Desmond Hewitt—deshewitt100@gmail.com—completed his PhD in Sociology at the University of Warwick in 2014. While a doctoral student, he taught at Warwick and also at the University of Aston. His PhD was entitled, ‘Excellence in Critical Condition: The Current State of English Higher Education’. He conducted a critical discourse analysis of successive governments’ reviews into higher education, focusing on ‘excellence’, and what it means to those in higher education who administer the university. Tracing excellence back to Aristotle and the concept of eudaemonia—not simply defined as ‘happiness’ or even ‘flourishing’, but as our desire to fly above the clouds. The thesis argued that the Enlightenment notion of endless development was alive and well in higher education—perhaps ‘transhumanism’ without calling it so. https://www.des.gen.in/.


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[1] https://www.science.org/content/article/monkeypox-outbreak-questions-intensify-cases-soar.

[2] Ribosomes read the mRNA sequence and translate that into a genetic code into a specific set of amino acids which grow into long chains that fold to form proteins.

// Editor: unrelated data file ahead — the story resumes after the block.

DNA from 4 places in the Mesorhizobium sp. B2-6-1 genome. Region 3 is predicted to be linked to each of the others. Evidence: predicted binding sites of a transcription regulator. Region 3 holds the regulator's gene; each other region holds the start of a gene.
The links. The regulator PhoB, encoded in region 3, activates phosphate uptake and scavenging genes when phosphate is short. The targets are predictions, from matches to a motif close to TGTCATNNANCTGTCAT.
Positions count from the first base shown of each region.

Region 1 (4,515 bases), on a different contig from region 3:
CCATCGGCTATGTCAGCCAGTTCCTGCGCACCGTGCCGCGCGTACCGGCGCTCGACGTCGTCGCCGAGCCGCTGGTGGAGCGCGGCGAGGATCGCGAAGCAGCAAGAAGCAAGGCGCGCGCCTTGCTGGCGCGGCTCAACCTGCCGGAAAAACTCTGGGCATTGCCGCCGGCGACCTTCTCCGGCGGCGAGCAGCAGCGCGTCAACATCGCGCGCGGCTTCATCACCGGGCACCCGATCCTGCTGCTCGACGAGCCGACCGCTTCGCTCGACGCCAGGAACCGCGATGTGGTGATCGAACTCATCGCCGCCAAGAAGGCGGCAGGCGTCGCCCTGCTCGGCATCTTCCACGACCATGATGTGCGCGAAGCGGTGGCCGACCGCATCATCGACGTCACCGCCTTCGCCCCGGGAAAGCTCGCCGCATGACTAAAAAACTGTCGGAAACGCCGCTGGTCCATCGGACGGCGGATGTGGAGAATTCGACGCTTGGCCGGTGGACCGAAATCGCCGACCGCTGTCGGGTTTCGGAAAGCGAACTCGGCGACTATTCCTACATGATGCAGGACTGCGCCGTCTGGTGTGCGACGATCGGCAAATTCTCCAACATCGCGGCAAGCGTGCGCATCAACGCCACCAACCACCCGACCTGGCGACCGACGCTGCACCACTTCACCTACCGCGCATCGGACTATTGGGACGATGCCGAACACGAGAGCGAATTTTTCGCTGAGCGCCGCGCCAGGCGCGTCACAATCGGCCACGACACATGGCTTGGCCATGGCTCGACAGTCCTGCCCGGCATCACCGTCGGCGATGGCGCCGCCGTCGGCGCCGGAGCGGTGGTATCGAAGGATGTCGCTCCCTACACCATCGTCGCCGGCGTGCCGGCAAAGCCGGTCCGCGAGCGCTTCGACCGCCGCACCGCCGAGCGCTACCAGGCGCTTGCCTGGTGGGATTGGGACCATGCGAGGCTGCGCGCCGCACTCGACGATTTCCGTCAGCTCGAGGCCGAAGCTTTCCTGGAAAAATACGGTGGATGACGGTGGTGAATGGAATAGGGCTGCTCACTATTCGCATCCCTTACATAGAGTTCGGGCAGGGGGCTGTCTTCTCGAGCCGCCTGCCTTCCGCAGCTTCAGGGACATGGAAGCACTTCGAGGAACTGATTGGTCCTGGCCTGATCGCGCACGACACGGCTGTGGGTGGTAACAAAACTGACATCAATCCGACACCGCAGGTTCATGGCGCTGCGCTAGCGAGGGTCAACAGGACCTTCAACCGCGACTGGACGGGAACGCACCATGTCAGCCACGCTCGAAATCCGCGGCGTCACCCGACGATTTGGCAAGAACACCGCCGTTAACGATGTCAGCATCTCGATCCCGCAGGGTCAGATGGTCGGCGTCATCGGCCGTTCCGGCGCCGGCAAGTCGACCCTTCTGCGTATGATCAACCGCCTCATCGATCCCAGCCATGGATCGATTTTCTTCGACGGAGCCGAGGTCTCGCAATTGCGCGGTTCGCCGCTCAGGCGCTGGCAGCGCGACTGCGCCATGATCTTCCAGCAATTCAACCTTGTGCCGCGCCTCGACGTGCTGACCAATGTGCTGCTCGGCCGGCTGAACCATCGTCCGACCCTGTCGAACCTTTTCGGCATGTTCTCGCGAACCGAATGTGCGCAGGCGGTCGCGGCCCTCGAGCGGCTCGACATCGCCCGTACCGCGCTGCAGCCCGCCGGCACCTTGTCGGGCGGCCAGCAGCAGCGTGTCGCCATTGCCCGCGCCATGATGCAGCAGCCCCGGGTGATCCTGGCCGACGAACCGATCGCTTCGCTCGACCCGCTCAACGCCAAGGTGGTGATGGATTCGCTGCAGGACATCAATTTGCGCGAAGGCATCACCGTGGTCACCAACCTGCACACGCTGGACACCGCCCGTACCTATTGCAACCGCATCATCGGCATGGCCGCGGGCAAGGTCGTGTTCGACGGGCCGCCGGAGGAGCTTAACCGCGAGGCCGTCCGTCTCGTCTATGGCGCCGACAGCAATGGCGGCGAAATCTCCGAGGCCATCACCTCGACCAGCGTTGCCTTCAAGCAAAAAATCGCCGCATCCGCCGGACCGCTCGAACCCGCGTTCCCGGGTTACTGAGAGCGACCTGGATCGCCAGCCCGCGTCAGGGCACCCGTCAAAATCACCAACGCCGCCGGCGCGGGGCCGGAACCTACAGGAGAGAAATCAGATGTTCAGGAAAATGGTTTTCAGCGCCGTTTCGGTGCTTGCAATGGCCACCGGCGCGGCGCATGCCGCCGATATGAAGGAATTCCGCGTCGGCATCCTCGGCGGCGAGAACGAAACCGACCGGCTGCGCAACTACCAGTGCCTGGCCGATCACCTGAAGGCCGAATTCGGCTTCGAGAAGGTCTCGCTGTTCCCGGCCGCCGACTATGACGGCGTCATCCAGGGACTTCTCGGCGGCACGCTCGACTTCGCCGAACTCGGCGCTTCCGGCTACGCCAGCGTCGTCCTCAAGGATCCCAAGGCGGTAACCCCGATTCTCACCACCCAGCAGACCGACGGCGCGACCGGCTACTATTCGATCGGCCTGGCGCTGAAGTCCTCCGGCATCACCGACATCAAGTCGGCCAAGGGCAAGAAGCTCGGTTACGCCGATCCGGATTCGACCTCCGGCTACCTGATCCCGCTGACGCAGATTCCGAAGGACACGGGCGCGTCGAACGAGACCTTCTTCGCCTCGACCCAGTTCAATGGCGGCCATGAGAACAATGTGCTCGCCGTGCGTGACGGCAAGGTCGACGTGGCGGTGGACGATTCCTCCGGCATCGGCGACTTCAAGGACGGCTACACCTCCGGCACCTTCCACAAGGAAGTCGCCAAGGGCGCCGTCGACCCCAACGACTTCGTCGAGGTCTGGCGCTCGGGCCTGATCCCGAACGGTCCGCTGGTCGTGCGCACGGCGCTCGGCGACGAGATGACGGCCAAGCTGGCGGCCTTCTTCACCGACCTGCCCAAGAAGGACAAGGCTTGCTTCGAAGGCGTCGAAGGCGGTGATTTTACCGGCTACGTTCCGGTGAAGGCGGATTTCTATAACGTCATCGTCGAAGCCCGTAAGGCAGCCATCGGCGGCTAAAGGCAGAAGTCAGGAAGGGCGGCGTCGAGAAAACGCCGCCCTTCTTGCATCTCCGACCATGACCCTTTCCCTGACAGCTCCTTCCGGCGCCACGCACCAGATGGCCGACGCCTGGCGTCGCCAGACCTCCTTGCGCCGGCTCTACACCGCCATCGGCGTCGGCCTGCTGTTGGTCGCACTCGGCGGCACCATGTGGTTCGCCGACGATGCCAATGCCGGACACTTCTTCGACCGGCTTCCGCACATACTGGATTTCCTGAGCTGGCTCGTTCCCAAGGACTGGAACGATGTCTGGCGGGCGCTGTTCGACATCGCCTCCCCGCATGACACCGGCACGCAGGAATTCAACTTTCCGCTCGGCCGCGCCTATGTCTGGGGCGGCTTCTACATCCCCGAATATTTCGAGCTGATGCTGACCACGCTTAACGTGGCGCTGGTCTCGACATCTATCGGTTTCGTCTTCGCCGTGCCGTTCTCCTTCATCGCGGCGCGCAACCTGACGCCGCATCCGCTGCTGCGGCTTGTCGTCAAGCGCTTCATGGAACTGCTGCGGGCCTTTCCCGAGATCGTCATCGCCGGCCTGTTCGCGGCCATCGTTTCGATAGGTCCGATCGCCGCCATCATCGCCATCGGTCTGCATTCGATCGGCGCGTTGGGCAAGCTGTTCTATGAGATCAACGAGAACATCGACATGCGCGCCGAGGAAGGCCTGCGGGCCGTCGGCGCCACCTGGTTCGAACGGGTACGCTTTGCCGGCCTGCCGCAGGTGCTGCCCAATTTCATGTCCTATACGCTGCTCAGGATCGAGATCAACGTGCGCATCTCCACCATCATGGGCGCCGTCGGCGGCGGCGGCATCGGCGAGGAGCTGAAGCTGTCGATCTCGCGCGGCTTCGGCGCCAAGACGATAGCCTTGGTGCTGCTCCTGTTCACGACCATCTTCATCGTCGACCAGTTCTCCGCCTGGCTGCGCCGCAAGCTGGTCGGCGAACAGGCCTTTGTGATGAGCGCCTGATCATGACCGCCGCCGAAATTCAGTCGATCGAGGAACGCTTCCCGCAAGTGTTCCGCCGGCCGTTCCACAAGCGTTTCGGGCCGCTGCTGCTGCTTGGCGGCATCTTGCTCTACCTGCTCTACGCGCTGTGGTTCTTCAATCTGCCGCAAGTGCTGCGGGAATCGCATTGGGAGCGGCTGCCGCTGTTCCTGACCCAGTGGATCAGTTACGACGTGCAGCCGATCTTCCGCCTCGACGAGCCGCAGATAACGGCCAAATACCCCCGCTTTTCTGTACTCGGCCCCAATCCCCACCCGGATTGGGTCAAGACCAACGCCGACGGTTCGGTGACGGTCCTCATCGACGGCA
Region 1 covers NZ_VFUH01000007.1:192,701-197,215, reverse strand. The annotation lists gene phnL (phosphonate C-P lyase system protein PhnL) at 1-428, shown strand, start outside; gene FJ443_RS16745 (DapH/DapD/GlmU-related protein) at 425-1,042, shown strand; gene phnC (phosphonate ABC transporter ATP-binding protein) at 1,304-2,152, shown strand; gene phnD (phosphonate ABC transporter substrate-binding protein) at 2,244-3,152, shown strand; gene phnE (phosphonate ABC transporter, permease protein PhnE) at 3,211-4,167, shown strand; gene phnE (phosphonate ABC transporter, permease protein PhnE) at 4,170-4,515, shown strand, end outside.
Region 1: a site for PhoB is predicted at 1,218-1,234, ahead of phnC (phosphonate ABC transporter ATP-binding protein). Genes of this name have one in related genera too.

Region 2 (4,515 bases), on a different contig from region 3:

[3] https://www.ema.europa.eu/en/documents/prac-recommendation/signal-assessment-report-embolic-thrombotic-events-smq-COVID-19-vaccine-chadox1-s-recombinant-COVID-_en.pdf.

[4] https://www.oah.org/tah/issues/2015/august/vaccination-resistance/.

[5] https://abcnews.go.com/Health/statistics-show-risks-vaccinated-COVID-19/story?id=78845627.

[6] https://www.nhs.uk/conditions/coronavirus-COVID-19/long-term-effects-of-coronavirus-long-COVID-/.

[7] https://www.bu.edu/articles/2015/pov-its-time-to-take-the-controversy-out-of-vaccination/.

[8] https://interestingliterature.com/2021/06/lie-halfway-round-world-before-truth-boots-on-quote-origin-meaning/.

[9] See Van Norden’s essay: https://www.nytimes.com/2018/06/25/opinion/free-speech-just-access.html.

[10] After reflecting on my article I wonder if we are in fact speaking the same language in exploring the same issues: academic freedom, freedom of speech and the transparency over whether vaccines are safe and if the program was the right strategy. And to mix metaphors, it might be we’re on the same page, but coming at the problem from different sides of the road, so to speak, and so our words collide and jar in the central reservation of rational discourse: SERRC.

[11] https://narrativetechnology.wordpress.com/2013/05/22/shelleys-archaic-dichotomy/.

[12] Please see: Honigsbaum, Mark. 2019. The Pandemic Century: A History of Global Contagion from the Spanish Flu to COVID-19. London: Penguin for an expansive account of pandemics, and how science and medicine has overcome the viruses, that in the past, posed such a threat to our societies.